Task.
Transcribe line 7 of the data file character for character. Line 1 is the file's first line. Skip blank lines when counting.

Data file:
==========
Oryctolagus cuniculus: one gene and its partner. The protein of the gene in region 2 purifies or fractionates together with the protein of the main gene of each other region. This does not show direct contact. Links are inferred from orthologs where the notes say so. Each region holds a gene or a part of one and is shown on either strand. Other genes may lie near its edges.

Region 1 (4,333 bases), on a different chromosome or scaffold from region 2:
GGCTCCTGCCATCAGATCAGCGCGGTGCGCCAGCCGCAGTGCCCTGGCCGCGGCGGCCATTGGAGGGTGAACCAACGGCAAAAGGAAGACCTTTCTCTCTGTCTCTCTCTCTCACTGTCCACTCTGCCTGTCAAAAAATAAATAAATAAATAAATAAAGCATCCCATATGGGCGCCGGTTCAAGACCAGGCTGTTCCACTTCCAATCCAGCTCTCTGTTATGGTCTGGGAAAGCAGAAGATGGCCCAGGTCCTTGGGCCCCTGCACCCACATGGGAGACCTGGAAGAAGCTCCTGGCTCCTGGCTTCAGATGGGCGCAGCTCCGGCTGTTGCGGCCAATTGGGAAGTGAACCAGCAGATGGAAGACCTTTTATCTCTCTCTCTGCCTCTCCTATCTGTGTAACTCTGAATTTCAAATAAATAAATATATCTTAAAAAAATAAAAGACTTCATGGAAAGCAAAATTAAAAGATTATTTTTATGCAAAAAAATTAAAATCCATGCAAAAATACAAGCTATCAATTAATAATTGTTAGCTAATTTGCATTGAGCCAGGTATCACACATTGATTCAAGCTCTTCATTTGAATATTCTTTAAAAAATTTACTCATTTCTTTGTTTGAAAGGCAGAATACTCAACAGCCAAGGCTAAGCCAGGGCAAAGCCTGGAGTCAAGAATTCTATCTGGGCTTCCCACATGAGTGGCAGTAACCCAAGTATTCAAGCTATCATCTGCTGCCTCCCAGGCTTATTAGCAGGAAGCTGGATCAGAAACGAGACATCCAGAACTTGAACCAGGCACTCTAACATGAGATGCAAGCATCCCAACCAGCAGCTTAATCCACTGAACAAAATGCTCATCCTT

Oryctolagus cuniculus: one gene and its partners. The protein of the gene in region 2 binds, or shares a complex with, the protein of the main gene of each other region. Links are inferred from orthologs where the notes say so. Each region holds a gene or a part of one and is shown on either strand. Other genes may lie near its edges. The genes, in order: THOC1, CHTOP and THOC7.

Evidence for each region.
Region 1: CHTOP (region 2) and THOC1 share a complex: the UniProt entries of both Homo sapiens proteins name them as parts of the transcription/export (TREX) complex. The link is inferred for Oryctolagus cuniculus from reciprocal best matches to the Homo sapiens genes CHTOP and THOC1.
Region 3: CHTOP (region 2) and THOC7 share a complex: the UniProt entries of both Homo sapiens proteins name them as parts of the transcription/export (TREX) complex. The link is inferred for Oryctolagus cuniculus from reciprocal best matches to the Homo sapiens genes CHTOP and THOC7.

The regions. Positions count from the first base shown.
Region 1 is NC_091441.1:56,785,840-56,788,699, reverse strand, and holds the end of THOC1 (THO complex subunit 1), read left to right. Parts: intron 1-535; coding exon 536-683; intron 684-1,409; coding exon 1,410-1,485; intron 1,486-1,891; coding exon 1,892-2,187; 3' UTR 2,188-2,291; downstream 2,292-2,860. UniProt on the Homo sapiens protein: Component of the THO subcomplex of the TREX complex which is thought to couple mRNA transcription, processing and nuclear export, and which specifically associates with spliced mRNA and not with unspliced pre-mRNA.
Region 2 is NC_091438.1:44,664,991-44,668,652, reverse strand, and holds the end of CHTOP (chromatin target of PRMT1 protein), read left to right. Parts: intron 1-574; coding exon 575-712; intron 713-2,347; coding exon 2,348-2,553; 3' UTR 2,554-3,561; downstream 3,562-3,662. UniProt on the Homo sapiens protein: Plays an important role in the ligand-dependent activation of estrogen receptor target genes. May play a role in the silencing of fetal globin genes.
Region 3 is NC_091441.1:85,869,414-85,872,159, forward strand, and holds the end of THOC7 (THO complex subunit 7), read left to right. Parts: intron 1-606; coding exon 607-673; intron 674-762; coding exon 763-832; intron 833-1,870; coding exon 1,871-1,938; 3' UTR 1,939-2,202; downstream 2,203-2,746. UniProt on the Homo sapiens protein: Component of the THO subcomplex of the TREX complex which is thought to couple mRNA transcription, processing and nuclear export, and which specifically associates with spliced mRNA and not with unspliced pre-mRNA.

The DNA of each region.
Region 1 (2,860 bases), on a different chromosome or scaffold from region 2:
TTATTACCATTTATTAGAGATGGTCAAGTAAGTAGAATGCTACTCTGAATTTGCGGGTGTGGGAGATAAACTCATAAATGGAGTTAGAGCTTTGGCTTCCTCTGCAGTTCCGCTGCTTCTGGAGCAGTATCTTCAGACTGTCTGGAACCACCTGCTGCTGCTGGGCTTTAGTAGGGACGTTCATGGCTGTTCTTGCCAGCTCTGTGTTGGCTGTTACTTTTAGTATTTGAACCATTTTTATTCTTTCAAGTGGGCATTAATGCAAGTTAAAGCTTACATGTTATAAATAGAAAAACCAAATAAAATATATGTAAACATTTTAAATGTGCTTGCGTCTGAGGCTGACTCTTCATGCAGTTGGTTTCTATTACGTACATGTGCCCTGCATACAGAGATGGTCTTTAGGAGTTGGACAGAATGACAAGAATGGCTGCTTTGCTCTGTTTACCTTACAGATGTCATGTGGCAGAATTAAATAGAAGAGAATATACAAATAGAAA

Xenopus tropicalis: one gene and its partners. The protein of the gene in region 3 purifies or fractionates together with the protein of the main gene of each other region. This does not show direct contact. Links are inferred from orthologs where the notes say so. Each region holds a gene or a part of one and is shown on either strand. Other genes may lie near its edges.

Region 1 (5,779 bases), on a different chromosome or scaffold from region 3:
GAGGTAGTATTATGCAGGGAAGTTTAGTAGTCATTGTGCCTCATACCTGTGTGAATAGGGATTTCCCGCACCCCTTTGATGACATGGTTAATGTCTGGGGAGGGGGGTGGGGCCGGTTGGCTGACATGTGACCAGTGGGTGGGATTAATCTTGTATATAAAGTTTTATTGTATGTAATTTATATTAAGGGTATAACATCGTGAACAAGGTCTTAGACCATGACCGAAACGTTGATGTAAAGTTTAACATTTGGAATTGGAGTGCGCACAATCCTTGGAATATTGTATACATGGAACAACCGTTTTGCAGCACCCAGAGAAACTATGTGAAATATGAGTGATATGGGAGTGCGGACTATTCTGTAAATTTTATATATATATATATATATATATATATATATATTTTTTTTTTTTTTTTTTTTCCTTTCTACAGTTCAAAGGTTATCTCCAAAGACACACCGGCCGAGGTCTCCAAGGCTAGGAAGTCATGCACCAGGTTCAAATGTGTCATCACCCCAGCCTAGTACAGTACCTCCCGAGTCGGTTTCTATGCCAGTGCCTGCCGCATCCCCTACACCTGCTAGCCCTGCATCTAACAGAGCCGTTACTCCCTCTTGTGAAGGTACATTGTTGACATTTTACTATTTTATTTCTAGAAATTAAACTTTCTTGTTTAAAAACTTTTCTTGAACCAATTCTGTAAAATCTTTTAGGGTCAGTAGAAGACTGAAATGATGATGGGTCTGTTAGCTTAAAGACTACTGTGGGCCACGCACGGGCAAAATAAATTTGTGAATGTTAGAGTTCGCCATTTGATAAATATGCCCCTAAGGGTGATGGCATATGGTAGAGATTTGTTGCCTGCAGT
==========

Region 3: CHTOP (region 2) and THOC7 share a complex: the UniProt entries of both Homo sapiens proteins name them as parts of the transcription/export (TREX) complex. The link is inferred for Oryctolagus cuniculus from reciprocal best matches to the Homo sapiens genes CHTOP and THOC7.